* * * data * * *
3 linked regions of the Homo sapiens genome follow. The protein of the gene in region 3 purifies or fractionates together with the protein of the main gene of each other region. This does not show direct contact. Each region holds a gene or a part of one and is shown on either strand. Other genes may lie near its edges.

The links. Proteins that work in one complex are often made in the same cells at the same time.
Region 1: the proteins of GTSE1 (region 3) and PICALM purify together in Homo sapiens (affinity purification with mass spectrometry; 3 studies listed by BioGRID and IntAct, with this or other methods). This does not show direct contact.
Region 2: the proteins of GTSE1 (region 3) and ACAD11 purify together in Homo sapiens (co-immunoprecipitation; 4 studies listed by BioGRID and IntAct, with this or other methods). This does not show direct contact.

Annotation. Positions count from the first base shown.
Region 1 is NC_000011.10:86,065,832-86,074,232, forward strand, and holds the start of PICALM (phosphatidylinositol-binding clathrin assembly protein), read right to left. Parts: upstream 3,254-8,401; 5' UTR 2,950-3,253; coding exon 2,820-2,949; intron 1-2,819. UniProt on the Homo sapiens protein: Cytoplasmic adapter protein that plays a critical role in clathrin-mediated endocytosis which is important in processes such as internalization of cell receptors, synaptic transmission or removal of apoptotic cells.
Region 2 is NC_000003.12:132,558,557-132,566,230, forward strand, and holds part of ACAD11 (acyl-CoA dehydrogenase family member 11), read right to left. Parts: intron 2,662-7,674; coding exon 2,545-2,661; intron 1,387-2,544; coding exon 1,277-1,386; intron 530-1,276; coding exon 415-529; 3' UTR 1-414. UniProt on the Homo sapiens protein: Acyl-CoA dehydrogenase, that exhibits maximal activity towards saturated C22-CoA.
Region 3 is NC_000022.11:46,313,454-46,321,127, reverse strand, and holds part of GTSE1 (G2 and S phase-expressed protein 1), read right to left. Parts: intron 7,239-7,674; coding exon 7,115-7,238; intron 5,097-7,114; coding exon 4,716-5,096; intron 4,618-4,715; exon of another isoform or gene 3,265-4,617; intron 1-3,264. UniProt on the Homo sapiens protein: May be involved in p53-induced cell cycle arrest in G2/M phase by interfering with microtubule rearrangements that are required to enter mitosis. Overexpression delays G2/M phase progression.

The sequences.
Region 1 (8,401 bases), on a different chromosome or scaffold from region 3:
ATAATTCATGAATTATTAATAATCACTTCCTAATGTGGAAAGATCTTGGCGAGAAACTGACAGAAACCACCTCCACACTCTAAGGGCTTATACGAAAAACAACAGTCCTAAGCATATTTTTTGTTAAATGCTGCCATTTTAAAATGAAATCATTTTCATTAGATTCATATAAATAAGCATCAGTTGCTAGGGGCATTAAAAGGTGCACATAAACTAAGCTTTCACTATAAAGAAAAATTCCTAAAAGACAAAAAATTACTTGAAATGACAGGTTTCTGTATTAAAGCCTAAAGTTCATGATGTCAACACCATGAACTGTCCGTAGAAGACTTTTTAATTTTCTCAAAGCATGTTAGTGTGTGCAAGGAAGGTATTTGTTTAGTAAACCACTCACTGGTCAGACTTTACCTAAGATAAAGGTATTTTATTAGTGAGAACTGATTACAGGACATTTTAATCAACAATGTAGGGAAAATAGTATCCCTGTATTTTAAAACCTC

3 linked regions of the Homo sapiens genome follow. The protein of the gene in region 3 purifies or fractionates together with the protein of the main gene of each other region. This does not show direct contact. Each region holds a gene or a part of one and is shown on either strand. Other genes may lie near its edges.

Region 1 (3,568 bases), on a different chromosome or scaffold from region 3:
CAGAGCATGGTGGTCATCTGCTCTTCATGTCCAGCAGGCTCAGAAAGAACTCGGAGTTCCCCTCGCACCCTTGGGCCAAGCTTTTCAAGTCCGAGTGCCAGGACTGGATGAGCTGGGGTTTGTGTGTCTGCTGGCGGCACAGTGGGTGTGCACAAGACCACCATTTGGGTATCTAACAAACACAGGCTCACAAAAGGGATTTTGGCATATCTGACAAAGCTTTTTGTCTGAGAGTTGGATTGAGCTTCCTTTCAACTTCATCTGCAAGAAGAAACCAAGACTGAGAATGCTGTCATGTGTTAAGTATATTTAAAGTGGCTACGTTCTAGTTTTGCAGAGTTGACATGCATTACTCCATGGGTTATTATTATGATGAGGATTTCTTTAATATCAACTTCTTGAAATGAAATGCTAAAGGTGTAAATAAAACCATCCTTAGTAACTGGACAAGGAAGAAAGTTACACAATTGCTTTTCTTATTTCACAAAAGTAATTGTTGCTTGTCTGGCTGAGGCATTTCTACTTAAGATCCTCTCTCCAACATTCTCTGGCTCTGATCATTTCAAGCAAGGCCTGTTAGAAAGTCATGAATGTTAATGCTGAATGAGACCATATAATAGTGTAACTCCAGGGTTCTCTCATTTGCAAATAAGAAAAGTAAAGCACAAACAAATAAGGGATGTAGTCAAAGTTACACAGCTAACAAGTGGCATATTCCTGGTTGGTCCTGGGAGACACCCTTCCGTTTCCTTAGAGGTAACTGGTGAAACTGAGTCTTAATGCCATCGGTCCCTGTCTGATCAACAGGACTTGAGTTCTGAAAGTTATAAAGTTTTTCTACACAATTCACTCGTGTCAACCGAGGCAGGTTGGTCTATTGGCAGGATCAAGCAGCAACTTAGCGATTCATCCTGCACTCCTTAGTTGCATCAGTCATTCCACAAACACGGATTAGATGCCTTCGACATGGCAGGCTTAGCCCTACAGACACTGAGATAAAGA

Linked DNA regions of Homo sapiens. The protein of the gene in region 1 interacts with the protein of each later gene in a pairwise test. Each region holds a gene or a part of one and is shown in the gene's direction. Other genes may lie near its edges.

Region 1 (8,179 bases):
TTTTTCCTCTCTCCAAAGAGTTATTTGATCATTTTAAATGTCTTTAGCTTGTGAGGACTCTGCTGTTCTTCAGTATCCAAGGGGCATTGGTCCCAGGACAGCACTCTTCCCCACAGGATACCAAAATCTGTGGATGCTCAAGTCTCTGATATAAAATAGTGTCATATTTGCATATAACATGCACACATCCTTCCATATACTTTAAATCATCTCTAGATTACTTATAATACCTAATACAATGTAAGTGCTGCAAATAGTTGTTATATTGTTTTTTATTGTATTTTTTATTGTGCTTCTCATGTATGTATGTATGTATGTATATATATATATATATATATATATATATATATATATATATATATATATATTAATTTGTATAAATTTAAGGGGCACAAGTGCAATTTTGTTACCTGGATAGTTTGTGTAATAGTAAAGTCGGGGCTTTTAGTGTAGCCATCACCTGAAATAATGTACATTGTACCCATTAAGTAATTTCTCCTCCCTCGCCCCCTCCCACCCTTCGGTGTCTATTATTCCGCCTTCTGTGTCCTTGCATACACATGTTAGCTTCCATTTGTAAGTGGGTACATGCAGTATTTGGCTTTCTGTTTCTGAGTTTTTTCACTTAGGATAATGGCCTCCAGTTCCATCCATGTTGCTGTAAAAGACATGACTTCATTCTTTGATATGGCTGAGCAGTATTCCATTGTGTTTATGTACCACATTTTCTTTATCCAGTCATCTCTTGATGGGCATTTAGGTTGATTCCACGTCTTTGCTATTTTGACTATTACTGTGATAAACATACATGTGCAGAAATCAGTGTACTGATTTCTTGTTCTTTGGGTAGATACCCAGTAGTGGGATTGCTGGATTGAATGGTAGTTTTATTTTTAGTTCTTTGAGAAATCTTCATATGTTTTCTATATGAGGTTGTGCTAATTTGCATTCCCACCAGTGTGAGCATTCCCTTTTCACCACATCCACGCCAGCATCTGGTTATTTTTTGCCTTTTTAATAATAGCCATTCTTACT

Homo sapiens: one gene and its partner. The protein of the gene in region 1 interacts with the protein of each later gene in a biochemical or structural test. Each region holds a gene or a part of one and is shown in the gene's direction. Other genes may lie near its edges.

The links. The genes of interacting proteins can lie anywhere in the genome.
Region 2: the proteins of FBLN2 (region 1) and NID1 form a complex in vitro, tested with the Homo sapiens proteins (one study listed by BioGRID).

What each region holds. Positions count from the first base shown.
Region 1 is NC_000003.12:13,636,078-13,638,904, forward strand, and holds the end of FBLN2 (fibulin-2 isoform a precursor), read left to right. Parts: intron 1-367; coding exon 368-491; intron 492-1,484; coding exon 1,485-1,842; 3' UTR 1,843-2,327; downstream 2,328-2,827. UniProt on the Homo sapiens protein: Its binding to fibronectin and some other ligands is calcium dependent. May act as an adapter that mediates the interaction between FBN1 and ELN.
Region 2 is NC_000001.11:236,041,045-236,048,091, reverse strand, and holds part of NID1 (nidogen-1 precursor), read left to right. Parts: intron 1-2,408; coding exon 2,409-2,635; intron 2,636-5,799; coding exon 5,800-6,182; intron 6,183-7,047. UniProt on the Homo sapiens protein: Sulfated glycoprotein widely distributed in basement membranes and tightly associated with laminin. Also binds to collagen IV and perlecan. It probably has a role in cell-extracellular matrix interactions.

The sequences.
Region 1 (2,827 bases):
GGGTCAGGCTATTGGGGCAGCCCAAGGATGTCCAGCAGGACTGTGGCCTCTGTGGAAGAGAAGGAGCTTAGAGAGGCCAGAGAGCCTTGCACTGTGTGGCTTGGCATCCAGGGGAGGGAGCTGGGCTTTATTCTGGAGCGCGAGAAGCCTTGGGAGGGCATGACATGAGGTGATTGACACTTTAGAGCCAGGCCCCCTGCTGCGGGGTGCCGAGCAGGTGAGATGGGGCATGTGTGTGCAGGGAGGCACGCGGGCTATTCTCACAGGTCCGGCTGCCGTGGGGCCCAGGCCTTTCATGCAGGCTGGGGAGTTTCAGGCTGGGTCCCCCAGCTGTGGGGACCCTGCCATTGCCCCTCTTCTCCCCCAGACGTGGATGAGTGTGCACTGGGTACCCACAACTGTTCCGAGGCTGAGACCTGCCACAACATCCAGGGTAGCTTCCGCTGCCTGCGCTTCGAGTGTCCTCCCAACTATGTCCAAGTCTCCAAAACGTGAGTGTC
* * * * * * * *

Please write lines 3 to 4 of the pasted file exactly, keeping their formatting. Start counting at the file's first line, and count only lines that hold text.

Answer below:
Region 1: the proteins of GTSE1 (region 3) and PICALM purify together in Homo sapiens (affinity purification with mass spectrometry; 3 studies listed by BioGRID and IntAct, with this or other methods). This does not show direct contact.
Region 2: the proteins of GTSE1 (region 3) and ACAD11 purify together in Homo sapiens (co-immunoprecipitation; 4 studies listed by BioGRID and IntAct, with this or other methods). This does not show direct contact.